Dopamine has been shown to suppress AMPA-mediated synaptic responses in the prefrontal cortex through a D1 receptor-mediated suppression of transmitter release [2224]. Strong activation of D1 receptors can also suppress synaptic responses through a retrograde signaling cascade. Weak D1 receptor activation can enhance NMDA responses, but stronger D1 receptor activation can lead to more intense NMDA receptor activation and the release of adenosine that suppresses transmitter release by acting on presynaptic A1 receptors that suppress voltage-gated Ca2+ channels [28, 52, 53]. In the striatum, activation of presynaptic D2 receptors suppresses N-type Ca2+ currents and inhibits acetylcholine release from striatal cholinergic interneurons [54]. D2 receptors have also been linked to a suppression of responses in the parabrachial nucleus [55], ventral tegmental area [56], and striatum [57, 58] via a D2-mediated reduction in glutamate release. A similar D2-mediated mechanism underlies the suppression of GABA release from striatal inhibitory cells onto cholinergic interneurons [59]. Similar mechanisms may mediate the dopaminergic suppression of glutamate release in the entorhinal cortex.

The dopaminergic suppression of EPSPs observed here cannot be explained by increased transmission at GABA synapses because we found that dopamine reduced monosynaptic GAB A A and GAB A B IPSPs. The suppression is also unlikely to be due to increased activation of feedback inhibition [60] because dopamine reduced both glutamatergic transmission and the number of spikes in fan cells (see Figure 7). The suppression of monosynaptic IPSPs that we observed may have resulted from a D2-mediated reduction in GABA release [59, 61] and reduced input resistance in fan cells could also have contributed. These possibilities are consistent with the parallel reductions observed in GAB A A and GAB A B IPSPs. Recordings of spontaneous and/or miniature IPSCs would be useful to determine the mechanisms of the reduced IPSPs.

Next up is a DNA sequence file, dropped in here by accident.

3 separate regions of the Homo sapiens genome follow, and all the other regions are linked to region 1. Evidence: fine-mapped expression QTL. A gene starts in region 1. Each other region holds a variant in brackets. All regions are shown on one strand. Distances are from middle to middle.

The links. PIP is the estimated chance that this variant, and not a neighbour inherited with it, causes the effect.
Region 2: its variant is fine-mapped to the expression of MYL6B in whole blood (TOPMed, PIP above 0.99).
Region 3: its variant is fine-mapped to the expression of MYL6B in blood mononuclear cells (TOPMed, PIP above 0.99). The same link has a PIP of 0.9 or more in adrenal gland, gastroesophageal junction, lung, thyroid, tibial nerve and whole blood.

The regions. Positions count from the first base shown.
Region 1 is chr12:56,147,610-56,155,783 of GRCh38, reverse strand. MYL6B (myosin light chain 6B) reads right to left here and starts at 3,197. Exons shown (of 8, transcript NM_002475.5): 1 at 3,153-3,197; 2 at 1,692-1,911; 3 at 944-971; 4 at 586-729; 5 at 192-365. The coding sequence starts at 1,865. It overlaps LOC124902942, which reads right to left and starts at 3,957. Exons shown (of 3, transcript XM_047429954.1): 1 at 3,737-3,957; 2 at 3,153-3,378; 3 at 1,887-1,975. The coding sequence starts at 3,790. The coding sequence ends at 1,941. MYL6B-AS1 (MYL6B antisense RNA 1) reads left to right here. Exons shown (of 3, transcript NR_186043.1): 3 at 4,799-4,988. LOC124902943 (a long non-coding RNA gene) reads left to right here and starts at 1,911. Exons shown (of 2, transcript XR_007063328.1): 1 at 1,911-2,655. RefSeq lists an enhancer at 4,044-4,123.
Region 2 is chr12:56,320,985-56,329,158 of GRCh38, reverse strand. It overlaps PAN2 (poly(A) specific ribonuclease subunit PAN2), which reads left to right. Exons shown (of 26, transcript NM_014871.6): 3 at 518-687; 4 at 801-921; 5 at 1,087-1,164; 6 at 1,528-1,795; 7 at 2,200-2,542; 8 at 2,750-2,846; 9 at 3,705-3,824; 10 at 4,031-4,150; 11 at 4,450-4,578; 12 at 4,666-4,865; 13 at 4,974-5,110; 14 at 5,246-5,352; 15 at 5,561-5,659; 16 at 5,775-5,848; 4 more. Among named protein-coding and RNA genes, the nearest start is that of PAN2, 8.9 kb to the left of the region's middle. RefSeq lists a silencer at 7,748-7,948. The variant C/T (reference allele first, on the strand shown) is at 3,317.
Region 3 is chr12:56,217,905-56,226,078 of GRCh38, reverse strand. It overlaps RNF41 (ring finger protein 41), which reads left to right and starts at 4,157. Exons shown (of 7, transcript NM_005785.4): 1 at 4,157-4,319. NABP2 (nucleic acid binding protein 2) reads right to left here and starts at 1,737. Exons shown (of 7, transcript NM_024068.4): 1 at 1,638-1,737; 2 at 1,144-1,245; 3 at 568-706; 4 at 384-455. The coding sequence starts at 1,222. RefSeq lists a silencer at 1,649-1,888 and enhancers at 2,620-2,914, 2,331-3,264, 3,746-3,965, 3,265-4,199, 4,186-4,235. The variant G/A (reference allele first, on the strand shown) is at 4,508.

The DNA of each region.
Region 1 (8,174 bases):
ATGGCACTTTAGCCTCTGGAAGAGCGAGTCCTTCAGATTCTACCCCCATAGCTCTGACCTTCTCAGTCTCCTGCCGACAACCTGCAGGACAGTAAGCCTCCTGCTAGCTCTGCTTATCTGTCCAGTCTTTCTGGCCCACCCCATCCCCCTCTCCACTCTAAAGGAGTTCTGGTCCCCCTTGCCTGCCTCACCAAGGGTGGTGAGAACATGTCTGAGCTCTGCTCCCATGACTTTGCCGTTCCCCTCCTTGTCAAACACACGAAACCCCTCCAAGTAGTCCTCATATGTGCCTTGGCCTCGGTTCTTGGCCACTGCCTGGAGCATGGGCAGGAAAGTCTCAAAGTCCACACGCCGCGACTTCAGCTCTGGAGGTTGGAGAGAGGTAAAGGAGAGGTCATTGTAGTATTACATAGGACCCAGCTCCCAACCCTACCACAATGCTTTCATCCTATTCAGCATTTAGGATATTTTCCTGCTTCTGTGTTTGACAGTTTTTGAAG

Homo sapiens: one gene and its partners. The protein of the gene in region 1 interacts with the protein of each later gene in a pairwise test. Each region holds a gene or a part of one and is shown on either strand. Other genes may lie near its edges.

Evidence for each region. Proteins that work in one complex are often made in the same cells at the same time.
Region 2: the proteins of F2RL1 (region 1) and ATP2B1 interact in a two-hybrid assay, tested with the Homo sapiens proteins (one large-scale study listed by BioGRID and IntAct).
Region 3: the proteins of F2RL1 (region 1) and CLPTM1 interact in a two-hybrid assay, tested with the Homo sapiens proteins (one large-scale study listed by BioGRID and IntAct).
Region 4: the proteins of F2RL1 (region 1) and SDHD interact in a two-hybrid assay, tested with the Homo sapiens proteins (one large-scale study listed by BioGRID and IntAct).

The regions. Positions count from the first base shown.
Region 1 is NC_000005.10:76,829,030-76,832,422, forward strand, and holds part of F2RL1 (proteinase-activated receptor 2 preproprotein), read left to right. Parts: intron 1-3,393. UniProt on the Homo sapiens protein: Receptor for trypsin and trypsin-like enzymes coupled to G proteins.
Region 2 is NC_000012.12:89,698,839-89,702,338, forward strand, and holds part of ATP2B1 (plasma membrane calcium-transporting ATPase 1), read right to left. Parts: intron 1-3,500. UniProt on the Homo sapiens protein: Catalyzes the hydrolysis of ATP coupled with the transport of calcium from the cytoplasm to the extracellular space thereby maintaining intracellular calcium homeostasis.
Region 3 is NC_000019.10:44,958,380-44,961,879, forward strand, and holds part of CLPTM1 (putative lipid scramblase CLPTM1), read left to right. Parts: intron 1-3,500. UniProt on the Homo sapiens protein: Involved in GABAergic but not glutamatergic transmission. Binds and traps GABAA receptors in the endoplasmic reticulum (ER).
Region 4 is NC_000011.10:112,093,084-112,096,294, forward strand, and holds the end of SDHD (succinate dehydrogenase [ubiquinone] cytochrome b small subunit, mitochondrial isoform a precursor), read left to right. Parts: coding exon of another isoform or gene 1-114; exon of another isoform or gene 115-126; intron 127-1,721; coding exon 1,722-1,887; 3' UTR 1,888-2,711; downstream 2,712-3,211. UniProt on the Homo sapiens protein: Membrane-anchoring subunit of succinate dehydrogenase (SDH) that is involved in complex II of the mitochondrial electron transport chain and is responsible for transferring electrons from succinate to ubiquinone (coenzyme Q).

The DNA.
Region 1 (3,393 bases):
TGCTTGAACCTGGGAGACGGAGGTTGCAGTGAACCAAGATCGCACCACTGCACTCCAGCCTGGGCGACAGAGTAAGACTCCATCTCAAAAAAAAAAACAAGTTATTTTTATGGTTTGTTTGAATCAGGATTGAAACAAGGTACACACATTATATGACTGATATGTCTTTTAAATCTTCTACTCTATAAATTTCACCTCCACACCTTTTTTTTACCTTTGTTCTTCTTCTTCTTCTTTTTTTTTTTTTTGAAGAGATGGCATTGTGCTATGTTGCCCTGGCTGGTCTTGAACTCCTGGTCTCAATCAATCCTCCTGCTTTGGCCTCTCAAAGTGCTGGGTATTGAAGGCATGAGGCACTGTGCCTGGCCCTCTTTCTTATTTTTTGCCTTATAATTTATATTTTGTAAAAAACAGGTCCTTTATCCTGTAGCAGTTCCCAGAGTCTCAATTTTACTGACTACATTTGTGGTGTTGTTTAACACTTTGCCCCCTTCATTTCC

4.2. Modulation of Intrinsic Excitability

In addition to the D2-mediated suppression of transmitter release, high concentrations of dopamine also appear to suppress synaptic transmission through a D1-receptor dependent mechanism. Sulpiride did not completely block the suppression of EPSPs (see Figure 4(b1)), and a D1 receptor-dependent activation of a TEA-sensitive K+ conductance appears to mediate the residual suppression via a reduction in input resistance. Blockade of synaptic transmission and voltage-gated Na+ channels with TTX did not prevent the drop in input resistance induced by dopamine indicating that it is not due to increased spontaneous synaptic drive or to an increased Na+ conductance. However, the broadly acting K+ channel blocker TEA prevented the drop in input resistance, indicating that dopamine activates a K+ conductance. The drop in input resistance was also prevented by blockade of D1, but not D2, receptors, indicating that dopamine activates K+ channels via D1 receptors. High concentrations of dopamine also hyperpolarize membrane potential and reduce input resistance in stellate cells of the medial entorhinal cortex, and it was also suggested that these changes might be mediated by an increased K+ conductance [30].